“Be harder than petrified woodpecker lips,” Mattis tells USAF Academy graduates

COLORADO SPRINGS — Secretary of Defense James Mattis set aside his worries about Iraq, Syria, China and North Korea on Wednesday morning to shake the hand of all 984 graduates of the U.S. Air Force Academy after he delivered a 12-minute speech at their commencement ceremony.

The secretary spoke about the warrior ethos he expects from the newly commissioned second lieutenants and how he needed them to have fierce character that will sustain them on the battlefield.

“We need you to be harder than petrified woodpecker lips,” Mattis said.

Mattis, a retired Marine general, is spending two days in Colorado’s Air Force town. On Thursday, he will attend a change of command ceremony for U.S. Northern Command at Peterson Air Force Base where he will be joined by his counterparts in Mexico and Canada.

“What we’re seeing is a North American powerhouse developing,” he said about the relationship among the three countries.

After Wednesday’s graduation ceremony, Mattis spent 45 minutes with three newspapers, including The Denver Post, to talk about the new graduates, NorthComm’s mission, world affairs and military culture.

It’s Air Force Academy graduation day. These cadets weren’t sure how to respond to my joke about how useful newspapers were when I saw them spread underneath the birds.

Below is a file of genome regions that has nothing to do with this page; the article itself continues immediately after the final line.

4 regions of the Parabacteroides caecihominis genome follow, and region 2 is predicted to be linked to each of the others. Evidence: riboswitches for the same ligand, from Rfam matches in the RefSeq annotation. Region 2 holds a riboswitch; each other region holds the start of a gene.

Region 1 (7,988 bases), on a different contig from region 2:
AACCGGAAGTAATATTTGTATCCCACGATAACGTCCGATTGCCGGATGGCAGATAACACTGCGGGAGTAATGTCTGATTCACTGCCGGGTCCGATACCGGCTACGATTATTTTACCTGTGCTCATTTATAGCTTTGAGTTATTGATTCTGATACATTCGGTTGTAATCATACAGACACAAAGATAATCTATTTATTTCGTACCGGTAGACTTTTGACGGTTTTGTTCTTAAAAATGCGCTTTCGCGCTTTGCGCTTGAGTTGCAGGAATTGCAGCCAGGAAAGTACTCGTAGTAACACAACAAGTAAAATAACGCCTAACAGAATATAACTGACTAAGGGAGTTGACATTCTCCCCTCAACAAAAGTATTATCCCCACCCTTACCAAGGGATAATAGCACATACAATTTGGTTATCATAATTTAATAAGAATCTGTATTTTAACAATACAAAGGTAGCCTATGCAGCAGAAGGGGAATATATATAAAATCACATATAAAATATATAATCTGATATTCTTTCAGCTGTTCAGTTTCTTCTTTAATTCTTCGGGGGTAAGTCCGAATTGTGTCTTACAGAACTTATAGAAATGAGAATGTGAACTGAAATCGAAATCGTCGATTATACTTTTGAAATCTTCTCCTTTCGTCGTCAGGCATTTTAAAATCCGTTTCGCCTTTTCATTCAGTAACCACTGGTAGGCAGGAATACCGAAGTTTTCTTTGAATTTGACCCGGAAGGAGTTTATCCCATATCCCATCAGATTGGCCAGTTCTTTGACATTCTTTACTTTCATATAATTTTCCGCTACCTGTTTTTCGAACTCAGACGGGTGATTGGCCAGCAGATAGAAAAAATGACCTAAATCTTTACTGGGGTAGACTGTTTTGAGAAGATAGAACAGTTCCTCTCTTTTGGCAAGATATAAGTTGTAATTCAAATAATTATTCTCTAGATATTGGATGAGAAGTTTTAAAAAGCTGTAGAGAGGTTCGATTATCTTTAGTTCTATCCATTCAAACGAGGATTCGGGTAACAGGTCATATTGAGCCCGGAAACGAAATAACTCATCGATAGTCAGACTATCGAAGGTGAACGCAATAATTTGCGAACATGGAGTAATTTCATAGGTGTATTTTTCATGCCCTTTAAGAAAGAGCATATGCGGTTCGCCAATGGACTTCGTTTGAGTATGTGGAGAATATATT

Mattis said he has been pushing the Pentagon to look ahead of the wars it’s fighting and to figure out how to adapt to the changing character of war, whether it’s in outer space or cyber space.

“As we say in the Department of Defense, our enemies get a vote,” Mattis said.

The Pentagon is working on a position paper about integrating space into the national defense strategy, and Mattis said he has a team looking outward to define future problems. Colorado likely will have a role to play in space defense, thanks to its large aerospace economy — the second-largest in the country — and its military installations, including Peterson Air Force Base and Cheyenne Mountain Air Station. But Mattis wasn’t ready to talk about specific plans.

“We will have to continue to define the problem statement,” Mattis said. “You break the problem down into bite size pieces. You just don’t say we have to solve space.”

Mattis also discussed sexual assault and harassment in the military and today’s “Me, too” movement. Sexual assault has been a troubling issue at the Academy where the campus sexual assault prevention and response coordinator was fired last year, and the Pentagon ordered its inspector general to open an investigation into the office’s failures. The office had been created as a response to previous sexual assault scandals at the academy.

There is no room in the military for sexual misconduct of any kind, Mattis said. As a military commander, Mattis said he can accept casualties on battlefields, but he cannot accept casualties caused by the sexual assault of “one of our own.”

“This is a military effectiveness issue,” he said. “It will not be dismissed as a politically correct approach.”

“I never quarrel with a man who buys ink by the barrel,” former Indiana Rep. Charles Brownson said of the press. But we need your help to keep up with the rising cost of ink.

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